Moving to the Dordogne?

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Leen75

1515366868

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Looking in to moving to the Dordogne mid June time this year.im concerned about pretty much everything. We would be living mortgage free with a healthy tax free pension income. My question is....... how expensive is it to live there? I’ve read lots online about people not being able to survive.. would we have to pay tax in France on a tax free UK Pension.also, can anyone point me in the direction of some good blogs or info sites to use for information.we aren’t rushing in to this, we want to do it properly. We, originally were looking at Florida but that didn’t work out. thank you in advance xx

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chèvrefeuille 1515400448

Tax free pension? As a French resident you will have to be complete a tax return and declare all worldwide income and most, except for example UK Government pensions and U.K. rental income will be liable for French tax. 

Im not sure what you expect from the Dordogne but Florida it is not.

Fish24 1515400453

You might like to start here for the basics:-

https://www.angloinfo.com/how-to/france/dordogne

Josephine-Blogger-853338 1515407105

Once you move to France you will be subject to French tax laws so you need to find out how your particular pension(s) will be taxed in France. It will depend on the source of each pension. But I can't think of any pension that is "tax-free" in France. Pensions are normally either taxed here, or it's taxed in its source country and the DTA, if there is one is applied. Tax perks offered by a country usually only apply to tax residents of that country and you lose them when you move abroad (eg. UK ISAs are not tax free if you live in France).

All the info you need is likely to be find-able on the web. Use the official websites to be sure you get correct and up to date information. The French government has a very good website and that's the first place to look, most things you need to know are on there. 

Obviously there are also some unknowns, for instance, if your pension income is all in £££ then you'll be affected by the £/€ exchange rate and nobody can predict that. Property taxes and lifestyle costs also vary hugely but you do have some control over that, you just need to choose a property and location that's within your budget. No two households will have exactly the same experience because everyone's circumstances are slightly different.

Just one word of warning; as you may be aware, President Macron is making a lot of changes to the entire French tax system at the moment, there will be winners and losers but at present it looks as if pensioners are in the losers category and may end up paying more in the future than they used to. I suggest that as part of your research you keep an eye on Macron's fiscal policy as it unfolds.

kathyc-99557 1515408059

Are you over UK pension age?

Leen75 1515409850

Hi All, thanks for the info. 

I realised it wasn’t Florida but also realised we couldn’t move to Florida. 

We are not of pensionable age yet and will be living solely on an injured veterans service pension (hence it being UK tax free). It is a lifetime pension.

are utilities and food horrendously more expensive than the U.K.? We live quite comfortably here but wouldn’t want to lose that comfort for the way of life over there.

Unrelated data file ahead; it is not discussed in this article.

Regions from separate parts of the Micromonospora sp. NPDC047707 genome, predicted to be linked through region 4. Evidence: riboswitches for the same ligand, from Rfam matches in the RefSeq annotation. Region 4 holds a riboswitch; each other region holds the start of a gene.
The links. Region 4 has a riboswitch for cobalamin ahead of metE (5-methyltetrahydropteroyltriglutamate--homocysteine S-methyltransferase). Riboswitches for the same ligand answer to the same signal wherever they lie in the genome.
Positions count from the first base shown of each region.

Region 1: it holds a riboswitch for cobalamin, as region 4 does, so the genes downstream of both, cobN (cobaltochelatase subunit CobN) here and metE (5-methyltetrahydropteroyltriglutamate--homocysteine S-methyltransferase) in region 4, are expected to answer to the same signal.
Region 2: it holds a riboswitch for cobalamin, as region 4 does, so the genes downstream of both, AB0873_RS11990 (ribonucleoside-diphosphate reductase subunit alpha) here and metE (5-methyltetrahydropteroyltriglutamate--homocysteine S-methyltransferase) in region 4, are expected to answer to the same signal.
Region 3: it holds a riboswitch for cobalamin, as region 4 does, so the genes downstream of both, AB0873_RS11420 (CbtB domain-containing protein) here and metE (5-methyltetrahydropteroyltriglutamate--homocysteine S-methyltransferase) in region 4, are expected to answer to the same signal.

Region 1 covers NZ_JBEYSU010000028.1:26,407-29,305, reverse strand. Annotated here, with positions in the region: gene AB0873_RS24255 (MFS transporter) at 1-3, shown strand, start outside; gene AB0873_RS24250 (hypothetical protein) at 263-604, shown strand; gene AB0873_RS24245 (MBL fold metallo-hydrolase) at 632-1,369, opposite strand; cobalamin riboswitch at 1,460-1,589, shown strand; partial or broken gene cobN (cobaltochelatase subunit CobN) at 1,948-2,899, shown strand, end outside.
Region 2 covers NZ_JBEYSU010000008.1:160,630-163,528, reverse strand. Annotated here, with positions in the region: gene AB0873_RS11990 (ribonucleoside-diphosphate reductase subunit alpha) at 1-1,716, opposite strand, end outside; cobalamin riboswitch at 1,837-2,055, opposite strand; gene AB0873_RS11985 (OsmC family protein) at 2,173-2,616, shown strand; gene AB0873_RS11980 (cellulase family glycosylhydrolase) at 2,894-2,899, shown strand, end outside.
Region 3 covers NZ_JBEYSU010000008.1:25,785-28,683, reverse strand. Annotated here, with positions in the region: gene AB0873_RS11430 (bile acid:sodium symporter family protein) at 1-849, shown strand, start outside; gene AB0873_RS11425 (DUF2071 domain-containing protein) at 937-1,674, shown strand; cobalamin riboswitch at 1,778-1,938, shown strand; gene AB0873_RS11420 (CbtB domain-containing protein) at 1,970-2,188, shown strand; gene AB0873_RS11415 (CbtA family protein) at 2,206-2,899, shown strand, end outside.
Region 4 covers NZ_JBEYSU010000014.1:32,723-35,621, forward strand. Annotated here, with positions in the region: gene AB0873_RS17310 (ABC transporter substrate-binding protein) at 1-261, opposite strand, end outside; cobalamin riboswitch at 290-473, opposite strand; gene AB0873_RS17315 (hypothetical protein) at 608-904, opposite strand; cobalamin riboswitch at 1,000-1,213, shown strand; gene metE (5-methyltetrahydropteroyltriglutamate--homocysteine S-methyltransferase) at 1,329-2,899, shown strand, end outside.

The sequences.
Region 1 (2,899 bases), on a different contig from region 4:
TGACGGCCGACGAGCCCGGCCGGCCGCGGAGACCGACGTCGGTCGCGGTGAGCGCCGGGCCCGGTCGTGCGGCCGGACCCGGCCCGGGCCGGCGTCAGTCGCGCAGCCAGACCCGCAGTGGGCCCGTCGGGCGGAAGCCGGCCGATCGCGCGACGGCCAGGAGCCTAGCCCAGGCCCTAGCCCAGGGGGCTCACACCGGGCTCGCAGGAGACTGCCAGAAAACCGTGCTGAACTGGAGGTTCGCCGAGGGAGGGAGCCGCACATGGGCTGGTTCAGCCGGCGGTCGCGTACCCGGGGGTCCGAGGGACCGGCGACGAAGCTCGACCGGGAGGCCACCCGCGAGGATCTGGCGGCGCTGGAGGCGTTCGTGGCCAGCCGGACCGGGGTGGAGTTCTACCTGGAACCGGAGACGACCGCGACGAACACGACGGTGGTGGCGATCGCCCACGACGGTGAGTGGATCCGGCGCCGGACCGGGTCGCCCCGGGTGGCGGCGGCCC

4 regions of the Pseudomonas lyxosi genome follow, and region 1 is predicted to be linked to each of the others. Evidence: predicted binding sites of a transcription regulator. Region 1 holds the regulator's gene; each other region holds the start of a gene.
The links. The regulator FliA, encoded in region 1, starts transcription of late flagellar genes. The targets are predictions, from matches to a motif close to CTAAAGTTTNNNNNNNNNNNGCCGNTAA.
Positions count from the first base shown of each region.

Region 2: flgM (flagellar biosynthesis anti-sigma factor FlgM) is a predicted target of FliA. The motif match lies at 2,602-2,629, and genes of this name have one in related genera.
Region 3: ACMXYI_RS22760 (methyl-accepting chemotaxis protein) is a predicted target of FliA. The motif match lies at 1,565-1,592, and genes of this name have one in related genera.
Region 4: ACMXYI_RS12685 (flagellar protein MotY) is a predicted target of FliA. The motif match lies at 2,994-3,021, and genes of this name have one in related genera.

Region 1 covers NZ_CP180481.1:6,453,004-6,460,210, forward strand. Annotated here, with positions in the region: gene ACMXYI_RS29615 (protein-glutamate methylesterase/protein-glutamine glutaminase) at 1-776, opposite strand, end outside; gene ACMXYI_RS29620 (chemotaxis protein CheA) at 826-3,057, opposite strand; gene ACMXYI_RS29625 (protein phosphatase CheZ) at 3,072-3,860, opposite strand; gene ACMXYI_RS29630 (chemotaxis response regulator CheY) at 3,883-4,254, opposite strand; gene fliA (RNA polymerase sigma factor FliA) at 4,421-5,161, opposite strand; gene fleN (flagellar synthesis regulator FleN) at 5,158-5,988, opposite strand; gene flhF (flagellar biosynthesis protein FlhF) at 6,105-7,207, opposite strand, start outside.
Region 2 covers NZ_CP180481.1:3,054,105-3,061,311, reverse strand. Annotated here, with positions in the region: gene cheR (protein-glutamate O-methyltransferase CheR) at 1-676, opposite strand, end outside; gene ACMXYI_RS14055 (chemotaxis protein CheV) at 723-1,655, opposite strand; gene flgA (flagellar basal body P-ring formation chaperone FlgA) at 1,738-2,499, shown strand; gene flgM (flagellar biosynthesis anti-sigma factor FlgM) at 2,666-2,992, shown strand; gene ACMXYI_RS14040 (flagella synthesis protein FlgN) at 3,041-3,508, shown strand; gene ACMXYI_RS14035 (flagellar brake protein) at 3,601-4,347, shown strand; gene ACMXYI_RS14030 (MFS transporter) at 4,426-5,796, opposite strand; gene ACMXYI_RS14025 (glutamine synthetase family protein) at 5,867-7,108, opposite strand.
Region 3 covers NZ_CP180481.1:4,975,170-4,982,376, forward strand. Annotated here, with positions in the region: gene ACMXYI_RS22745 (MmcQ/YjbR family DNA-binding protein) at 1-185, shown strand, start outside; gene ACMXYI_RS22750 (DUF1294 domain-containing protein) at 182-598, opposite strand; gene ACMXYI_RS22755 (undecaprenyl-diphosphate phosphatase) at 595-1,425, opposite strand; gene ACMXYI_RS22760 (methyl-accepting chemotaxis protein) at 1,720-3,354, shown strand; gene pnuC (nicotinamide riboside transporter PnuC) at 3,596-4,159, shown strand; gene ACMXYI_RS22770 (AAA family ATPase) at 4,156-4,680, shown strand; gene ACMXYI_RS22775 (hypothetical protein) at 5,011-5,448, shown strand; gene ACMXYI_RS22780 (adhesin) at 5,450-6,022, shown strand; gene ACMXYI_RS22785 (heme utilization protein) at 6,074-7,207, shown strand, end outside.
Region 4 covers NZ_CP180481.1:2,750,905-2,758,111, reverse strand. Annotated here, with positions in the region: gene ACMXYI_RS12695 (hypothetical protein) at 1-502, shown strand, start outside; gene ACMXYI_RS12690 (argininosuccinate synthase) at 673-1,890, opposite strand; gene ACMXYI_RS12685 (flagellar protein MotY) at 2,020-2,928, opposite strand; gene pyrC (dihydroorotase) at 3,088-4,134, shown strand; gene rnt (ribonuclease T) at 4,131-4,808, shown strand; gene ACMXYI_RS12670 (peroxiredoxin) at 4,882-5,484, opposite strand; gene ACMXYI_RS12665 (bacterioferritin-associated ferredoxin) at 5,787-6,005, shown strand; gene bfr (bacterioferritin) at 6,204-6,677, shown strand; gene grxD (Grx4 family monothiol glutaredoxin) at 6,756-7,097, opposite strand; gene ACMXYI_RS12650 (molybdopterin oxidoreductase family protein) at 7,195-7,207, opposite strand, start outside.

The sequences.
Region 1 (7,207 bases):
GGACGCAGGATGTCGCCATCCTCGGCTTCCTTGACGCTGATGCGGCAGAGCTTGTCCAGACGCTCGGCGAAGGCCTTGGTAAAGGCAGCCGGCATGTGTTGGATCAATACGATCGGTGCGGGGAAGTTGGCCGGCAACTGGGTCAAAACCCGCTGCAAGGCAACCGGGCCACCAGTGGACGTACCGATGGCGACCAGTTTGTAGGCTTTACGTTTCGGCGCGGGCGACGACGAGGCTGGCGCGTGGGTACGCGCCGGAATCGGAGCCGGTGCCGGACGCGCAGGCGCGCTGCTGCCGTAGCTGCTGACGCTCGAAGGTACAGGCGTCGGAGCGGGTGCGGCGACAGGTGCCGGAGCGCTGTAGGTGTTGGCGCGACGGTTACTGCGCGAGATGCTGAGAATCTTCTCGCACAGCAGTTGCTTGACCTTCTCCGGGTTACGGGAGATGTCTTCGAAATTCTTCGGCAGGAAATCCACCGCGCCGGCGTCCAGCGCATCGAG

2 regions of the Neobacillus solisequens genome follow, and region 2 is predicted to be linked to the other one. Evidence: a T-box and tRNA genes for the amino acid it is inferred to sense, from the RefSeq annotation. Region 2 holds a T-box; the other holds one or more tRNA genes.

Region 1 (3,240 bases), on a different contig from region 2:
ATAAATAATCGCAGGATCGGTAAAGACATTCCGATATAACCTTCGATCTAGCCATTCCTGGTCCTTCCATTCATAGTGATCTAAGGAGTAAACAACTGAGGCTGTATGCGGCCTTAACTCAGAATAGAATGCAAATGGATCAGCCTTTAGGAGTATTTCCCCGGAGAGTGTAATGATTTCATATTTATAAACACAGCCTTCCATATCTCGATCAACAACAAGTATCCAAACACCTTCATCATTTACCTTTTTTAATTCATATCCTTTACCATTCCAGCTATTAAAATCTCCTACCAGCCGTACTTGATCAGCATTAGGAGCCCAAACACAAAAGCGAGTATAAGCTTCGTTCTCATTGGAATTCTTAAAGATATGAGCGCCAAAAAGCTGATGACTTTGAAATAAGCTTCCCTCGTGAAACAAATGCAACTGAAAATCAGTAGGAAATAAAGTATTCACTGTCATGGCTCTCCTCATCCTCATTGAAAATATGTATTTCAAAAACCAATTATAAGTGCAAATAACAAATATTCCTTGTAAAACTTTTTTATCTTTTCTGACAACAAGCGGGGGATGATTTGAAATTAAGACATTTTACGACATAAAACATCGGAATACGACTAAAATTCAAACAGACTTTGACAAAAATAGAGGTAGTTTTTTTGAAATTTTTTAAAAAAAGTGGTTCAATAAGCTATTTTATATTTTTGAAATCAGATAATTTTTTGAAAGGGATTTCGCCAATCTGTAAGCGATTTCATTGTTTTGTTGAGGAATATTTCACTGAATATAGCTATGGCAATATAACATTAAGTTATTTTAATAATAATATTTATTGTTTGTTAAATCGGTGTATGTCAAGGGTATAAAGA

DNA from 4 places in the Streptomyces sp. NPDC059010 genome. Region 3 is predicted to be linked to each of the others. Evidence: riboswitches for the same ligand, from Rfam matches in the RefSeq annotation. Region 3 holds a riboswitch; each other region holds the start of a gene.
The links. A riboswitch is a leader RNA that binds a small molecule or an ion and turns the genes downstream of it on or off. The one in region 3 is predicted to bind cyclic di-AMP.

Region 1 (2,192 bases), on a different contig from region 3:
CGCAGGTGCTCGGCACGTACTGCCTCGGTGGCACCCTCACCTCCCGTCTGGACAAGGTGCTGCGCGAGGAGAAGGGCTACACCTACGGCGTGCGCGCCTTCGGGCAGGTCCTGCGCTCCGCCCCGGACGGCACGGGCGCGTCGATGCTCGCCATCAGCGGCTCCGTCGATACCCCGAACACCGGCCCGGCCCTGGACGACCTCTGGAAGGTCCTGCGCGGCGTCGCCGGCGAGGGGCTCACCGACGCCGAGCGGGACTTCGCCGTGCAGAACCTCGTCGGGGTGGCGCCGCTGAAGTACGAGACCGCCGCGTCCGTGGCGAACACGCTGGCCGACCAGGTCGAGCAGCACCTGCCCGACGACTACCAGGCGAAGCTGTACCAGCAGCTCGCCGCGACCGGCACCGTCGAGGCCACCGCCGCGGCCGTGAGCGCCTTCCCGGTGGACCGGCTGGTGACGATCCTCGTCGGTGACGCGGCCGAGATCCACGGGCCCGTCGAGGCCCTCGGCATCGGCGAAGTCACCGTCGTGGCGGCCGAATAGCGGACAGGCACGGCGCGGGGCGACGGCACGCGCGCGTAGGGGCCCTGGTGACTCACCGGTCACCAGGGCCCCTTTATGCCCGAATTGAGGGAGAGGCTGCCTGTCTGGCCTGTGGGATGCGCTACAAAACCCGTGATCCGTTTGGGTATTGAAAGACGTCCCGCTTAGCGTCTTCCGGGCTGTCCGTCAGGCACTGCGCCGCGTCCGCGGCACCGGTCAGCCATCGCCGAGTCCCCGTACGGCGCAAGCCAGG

we will be coming to stay again but last time pretty much everything was provided for us. I was just trying to get a feel for it. 

Will definitely keep an eye on Macron’s fiscal policy.

thank you xx

countrydweller 1515415995

LEEN 75 I really do think you need to do a hell of a lot more research before taking the plunge otherwise you will end up in a pickle  Whilst we can help you with a lot of specific things there is only so much we can advise you on as everyones situation is different.In respect of the cost of living it is probably a bit more expensive than the UK at the moment .You also need to find out about your health care and how it will operate Will you be eligible for an S1 if you have an injury in service pension for example? How is your French?

Many of the old hands on here have seen people arrive having not researched their situation thoroughly and they end up having to go back having lost a lot of money so do your preparation and ask on here if you are not sure Being from a service background I am sure that you understand when I say "Failing to prepare is preparing to fail" Good Luck

jessiedog 1515416237

Sorry to be the bearer of bad tidings, but , the war disability pension you/your partner are receiving, whilst it is tax free in the UK is not tax free in France. The only war pension tax free in France is one which is paid by the French government.

I have a friend also receiving this pension who arrived to live in France in June 2016, so when his tax return was due last April/May, we did a LOT of homework on this subject. There is one concession however. Assuming you are a couple, instead of receiving 2 lots of personal allowance, you are allowed an extra half of allowance for receiving a war pension. (There is a box on the tax return which needs to be ticked to claim it.) So you get 2.5 allowances to offset against your income.

Southern Guy 1515416389

French supermarkets have websites with prices. Car, health & home insurance prices are available online as are home prices, yearly property related taxes, fuel prices, car prices, telephone and internet prices, water prices, electricity prices, prices of wood for heating all for the area you want to move to. You just need to search..

chèvrefeuille 1515434276

All I can say re cost of living is that I enjoy a much higher standard of living in France than I could on the same income in the U.K.

chèvrefeuille 1515434461

The Dordogne is relatively expensive for buying property compared to the departments bordering it. It’s worth looking at some alternative locations if you are after value for money.

DAVID-EVANS-896636 1515750138